To 'the Very Heart of the Diary'

He was an author, speaker, and teacher. And if that's not enough, he was also a hermit and a biochemist. Father George Kosicki, CSB, bestselling Marian Press author and longtime collaborator with the Marian Fathers of the Immaculate Conception in spreading the message of Divine Mercy, died peacefully on Aug. 11, at 4:03 p.m., minutes after the Hour of Great Mercy.

The following is a Q&A with Fr. George during a visit to Eden Hill he made in 2008 - a trip made, in part, to promote his new book at the time (currently out of stock):

Father George, your book, Mercy Minutes: Daily Gems of St. Faustina to Transform Your Prayer Life (Marian Press), focuses on St. Faustina's words. Explain your new book.

This book focuses on the words of Jesus to St. Faustina, which form the very heart of her Diary. It's clear that He intends the messages He gives to St. Faustina as messages for us all - each one of us - and that He's instructing us and drawing us toward having an intimacy with Him. So the book is divided into each calendar day with a message from Jesus followed by a daily prayer I wrote. My hope is that these prayers will help people absorb the words of Jesus and encourage people to respond to Christ's call.

In the Introduction, you make the point that the revelations of the Merciful Savior to St. Faustina must always be considered in light of the Gospels and the mercy of God in Scripture as a whole. That said, why is private revelation so vital to the Church?

Twice in Ephesians it says, "We have apostles, prophets, pastors." So who are the prophets of our time? The ones who receive His voice. Saint Faustina received His voice. Margaret Mary, others, too. They were able to hear the Word of God. This is God speaking to our time. And all it does is illustrate the Scriptures. All St. Faustina was recording in her Diary is the application of the Word of God. It doesn't replace it. It fulfills it.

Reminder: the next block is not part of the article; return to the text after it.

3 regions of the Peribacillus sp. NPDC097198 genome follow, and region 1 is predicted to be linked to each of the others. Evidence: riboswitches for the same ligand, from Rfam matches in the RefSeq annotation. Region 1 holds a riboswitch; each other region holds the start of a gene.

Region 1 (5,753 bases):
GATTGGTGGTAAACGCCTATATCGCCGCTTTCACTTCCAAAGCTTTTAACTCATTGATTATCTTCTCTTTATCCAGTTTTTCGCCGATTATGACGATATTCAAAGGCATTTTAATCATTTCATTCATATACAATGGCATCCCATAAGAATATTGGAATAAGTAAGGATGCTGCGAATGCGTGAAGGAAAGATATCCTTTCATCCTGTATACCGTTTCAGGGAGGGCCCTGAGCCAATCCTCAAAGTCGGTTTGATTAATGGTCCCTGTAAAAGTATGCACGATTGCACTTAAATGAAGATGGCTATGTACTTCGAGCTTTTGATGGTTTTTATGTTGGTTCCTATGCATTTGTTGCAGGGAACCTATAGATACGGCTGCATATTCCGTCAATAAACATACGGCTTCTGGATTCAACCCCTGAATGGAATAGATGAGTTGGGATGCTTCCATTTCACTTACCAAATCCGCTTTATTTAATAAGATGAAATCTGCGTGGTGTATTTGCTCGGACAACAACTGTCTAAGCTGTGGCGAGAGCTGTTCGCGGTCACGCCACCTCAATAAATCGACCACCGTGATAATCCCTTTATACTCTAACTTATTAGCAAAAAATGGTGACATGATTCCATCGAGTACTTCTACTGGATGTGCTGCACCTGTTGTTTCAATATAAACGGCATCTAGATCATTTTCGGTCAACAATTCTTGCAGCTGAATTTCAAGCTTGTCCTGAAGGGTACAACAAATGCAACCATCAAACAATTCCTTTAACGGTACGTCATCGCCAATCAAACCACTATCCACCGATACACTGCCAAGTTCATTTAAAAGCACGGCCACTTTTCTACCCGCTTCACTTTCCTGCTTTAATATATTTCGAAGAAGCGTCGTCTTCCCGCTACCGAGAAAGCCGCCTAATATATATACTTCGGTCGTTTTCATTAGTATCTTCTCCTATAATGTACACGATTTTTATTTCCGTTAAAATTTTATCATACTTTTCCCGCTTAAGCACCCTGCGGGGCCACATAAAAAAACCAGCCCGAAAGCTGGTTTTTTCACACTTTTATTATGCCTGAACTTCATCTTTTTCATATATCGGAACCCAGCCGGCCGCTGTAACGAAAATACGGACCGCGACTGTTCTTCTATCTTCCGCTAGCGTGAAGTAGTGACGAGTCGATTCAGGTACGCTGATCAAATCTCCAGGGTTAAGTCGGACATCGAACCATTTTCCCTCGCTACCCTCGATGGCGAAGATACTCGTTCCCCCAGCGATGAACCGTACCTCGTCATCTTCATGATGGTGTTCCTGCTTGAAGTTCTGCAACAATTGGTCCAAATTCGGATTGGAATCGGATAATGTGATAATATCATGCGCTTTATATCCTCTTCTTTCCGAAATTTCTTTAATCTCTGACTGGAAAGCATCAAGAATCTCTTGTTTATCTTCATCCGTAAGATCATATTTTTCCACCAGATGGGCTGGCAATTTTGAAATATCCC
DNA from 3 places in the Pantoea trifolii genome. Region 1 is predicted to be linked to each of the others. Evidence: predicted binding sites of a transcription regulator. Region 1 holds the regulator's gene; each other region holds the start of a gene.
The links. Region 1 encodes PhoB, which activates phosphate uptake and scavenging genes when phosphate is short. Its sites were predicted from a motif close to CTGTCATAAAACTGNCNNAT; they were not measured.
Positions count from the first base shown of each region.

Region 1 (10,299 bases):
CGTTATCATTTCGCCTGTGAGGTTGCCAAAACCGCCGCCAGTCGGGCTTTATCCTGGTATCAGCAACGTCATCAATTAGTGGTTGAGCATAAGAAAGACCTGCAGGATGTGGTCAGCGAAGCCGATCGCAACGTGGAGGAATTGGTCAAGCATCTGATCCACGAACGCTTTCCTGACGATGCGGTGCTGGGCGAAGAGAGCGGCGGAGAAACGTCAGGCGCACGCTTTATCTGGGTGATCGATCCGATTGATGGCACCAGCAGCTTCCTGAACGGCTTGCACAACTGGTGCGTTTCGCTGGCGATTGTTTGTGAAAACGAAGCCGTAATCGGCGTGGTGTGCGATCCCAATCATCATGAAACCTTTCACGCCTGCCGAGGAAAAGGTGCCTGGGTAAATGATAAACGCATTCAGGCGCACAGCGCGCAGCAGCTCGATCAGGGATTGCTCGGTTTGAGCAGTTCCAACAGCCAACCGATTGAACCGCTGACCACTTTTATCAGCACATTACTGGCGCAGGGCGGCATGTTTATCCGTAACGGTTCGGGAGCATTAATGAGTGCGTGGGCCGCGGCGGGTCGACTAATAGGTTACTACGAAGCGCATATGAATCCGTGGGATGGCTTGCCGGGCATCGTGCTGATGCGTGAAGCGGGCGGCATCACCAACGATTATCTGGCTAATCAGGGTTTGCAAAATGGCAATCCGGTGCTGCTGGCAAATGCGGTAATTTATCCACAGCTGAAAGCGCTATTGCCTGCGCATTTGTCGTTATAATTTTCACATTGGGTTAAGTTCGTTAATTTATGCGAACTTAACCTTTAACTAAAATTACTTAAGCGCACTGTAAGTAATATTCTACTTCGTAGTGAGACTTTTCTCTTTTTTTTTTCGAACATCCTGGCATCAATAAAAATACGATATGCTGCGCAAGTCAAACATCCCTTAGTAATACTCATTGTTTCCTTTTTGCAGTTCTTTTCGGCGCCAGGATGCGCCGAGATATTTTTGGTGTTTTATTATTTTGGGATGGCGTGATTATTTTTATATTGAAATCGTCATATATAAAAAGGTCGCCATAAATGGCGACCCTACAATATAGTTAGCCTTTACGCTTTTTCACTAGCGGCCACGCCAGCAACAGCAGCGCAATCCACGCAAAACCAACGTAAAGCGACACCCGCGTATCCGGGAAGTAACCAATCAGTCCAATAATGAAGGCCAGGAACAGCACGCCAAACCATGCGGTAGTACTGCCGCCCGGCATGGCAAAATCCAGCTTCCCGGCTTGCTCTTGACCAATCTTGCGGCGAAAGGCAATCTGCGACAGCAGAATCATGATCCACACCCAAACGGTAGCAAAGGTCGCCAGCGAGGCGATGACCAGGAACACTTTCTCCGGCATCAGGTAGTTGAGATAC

Why Divine Mercy? Why have you dedicated most of your life to spreading this message?

Jesus told St. Faustina to tell the whole world to turn to His mercy now - now is the time for mercy. That's as blunt as you're going to get. He tells her, "Mankind will not have peace until it turns with trust to My Mercy" (Diary, 300). Divine Mercy is the message for the Third Millennium. Look at the collapse of the world, financially. Look at the collapse of the Church - the numbers of priests and sisters have just bottomed out. Look at how our society has turned from God. It's all an attack from the Evil One. And the answer to the ultimate evil is Divine Mercy. In the Chaplet of The Divine Mercy are the words "Have mercy on us and on the whole world." The Divine Mercy message is a call for a global consciousness. It's a prayer for the whole world. And if you don't realize the world is in bad shape, you are really in bad shape. Pope John Paul II, in his encyclical Dives in Misericordia (Rich in Mercy), explains it all well. He writes of how uneasiness - or lack of peace - in the hearts of people is the real problem in the world. The world, more than anything, needs mercy - mercy from one another and mercy from God. God redeeming us? That's mercy. Sanctifying us? That's mercy. Why did God so love the world that He gave His only begotten Son to the world? Total mercy. Total gift. Total love. This message goes to the heart of the Gospel. I'm convinced of the reality that this is the message for our times, as John Paul said. The message of Divine Mercy is to prepare the world for the coming of the Lord.

What did you think when you first read Saint Faustina's Diary?

It struck me immediately how the Lord was telling us to "get with it!" To me, it was like an instruction manual for salvation. There's no trick to it. You don't need a degree in theology.

You must have read St. Faustina's Diary countless times.
Yes, I've lost track. There's always something new that I find in there - something I missed in previous readings.

You're still discovering new spiritual treasures within its pages?

Oh, am I ever! I've recently been reading it and focusing on St. Faustina's battle for souls. The Diary really goes into depth on spiritual warfare. That is really what it's all about right now. This is what we are experiencing in the world today. I'm very aware of the reality that God didn't just create the world and us. He also created angels. Some decided to obey, and others didn't. And the battle is on. The Diary really serves as a manual for us in this spiritual warfare.